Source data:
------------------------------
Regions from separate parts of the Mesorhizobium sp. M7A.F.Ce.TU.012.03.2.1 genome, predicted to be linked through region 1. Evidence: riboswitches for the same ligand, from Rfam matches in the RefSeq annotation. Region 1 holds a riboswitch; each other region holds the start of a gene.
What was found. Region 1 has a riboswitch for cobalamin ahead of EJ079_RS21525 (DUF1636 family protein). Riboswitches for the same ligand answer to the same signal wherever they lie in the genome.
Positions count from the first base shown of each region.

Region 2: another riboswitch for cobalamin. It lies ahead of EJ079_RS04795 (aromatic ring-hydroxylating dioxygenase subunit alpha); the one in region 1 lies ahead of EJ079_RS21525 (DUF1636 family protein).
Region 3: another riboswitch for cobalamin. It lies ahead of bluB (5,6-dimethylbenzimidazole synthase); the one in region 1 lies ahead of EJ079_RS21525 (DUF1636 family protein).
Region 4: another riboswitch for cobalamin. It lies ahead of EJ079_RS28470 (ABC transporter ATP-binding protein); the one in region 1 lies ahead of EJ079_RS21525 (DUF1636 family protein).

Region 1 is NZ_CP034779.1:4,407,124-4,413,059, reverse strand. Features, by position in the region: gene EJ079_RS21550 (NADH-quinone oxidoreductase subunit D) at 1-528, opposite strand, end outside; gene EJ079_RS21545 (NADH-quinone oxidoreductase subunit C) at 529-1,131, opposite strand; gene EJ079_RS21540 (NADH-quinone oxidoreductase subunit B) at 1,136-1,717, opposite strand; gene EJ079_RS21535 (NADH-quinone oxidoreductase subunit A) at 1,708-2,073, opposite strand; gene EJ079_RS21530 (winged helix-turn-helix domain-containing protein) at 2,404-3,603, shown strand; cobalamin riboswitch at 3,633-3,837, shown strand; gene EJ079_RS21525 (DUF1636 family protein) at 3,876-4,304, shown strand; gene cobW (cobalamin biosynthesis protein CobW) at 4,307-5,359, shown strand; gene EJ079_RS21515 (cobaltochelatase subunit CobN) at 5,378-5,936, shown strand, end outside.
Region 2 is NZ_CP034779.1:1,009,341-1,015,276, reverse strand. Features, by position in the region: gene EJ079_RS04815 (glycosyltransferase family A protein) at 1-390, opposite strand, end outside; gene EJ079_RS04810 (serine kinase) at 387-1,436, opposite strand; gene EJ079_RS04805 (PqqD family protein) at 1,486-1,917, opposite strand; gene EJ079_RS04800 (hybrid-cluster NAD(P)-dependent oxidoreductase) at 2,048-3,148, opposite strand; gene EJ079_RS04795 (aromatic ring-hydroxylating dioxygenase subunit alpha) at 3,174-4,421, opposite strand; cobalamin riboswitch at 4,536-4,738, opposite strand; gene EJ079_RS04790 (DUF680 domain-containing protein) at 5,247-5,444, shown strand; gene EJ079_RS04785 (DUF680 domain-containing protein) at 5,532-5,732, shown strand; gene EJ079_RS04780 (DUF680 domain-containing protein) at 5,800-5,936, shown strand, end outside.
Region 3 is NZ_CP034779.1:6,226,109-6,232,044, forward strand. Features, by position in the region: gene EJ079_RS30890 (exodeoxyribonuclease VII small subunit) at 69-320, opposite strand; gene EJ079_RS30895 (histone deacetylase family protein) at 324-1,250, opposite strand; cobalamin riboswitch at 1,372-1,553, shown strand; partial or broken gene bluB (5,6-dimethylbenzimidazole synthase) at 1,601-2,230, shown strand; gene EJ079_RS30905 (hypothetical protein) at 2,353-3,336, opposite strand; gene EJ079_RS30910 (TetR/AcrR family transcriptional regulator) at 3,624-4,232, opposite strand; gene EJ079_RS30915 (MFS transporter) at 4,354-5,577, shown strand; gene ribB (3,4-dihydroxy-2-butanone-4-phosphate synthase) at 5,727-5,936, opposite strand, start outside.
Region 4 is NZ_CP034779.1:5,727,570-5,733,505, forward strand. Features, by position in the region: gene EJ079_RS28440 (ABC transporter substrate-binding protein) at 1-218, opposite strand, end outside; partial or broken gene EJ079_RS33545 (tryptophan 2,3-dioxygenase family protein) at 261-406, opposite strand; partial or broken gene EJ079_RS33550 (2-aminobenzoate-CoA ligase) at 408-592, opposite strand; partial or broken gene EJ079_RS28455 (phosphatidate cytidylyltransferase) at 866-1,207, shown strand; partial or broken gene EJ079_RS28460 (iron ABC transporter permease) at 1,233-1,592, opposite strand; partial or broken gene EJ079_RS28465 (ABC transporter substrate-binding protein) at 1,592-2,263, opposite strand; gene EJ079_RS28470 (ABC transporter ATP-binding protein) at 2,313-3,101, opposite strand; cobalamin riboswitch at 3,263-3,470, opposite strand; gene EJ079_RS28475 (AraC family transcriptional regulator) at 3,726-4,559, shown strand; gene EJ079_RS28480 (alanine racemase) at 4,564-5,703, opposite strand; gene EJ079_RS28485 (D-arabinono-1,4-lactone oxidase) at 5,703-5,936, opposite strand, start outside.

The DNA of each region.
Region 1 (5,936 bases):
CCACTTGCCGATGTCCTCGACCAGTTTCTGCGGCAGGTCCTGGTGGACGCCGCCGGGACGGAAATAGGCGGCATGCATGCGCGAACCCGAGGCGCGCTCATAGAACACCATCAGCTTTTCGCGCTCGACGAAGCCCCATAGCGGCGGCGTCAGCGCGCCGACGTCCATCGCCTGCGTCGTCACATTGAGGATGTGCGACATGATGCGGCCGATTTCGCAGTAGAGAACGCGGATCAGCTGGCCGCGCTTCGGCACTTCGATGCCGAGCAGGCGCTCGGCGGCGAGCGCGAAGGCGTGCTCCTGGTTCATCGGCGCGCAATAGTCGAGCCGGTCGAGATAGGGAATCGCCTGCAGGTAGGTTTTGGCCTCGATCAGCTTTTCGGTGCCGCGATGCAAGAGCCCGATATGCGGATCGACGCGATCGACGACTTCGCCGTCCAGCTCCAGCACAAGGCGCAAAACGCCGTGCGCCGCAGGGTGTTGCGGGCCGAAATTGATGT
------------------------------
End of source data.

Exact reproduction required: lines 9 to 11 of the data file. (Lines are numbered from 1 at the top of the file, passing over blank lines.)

Region 3 is NZ_CP034779.1:6,226,109-6,232,044, forward strand. Features, by position in the region: gene EJ079_RS30890 (exodeoxyribonuclease VII small subunit) at 69-320, opposite strand; gene EJ079_RS30895 (histone deacetylase family protein) at 324-1,250, opposite strand; cobalamin riboswitch at 1,372-1,553, shown strand; partial or broken gene bluB (5,6-dimethylbenzimidazole synthase) at 1,601-2,230, shown strand; gene EJ079_RS30905 (hypothetical protein) at 2,353-3,336, opposite strand; gene EJ079_RS30910 (TetR/AcrR family transcriptional regulator) at 3,624-4,232, opposite strand; gene EJ079_RS30915 (MFS transporter) at 4,354-5,577, shown strand; gene ribB (3,4-dihydroxy-2-butanone-4-phosphate synthase) at 5,727-5,936, opposite strand, start outside.
Region 4 is NZ_CP034779.1:5,727,570-5,733,505, forward strand. Features, by position in the region: gene EJ079_RS28440 (ABC transporter substrate-binding protein) at 1-218, opposite strand, end outside; partial or broken gene EJ079_RS33545 (tryptophan 2,3-dioxygenase family protein) at 261-406, opposite strand; partial or broken gene EJ079_RS33550 (2-aminobenzoate-CoA ligase) at 408-592, opposite strand; partial or broken gene EJ079_RS28455 (phosphatidate cytidylyltransferase) at 866-1,207, shown strand; partial or broken gene EJ079_RS28460 (iron ABC transporter permease) at 1,233-1,592, opposite strand; partial or broken gene EJ079_RS28465 (ABC transporter substrate-binding protein) at 1,592-2,263, opposite strand; gene EJ079_RS28470 (ABC transporter ATP-binding protein) at 2,313-3,101, opposite strand; cobalamin riboswitch at 3,263-3,470, opposite strand; gene EJ079_RS28475 (AraC family transcriptional regulator) at 3,726-4,559, shown strand; gene EJ079_RS28480 (alanine racemase) at 4,564-5,703, opposite strand; gene EJ079_RS28485 (D-arabinono-1,4-lactone oxidase) at 5,703-5,936, opposite strand, start outside.

The DNA of each region.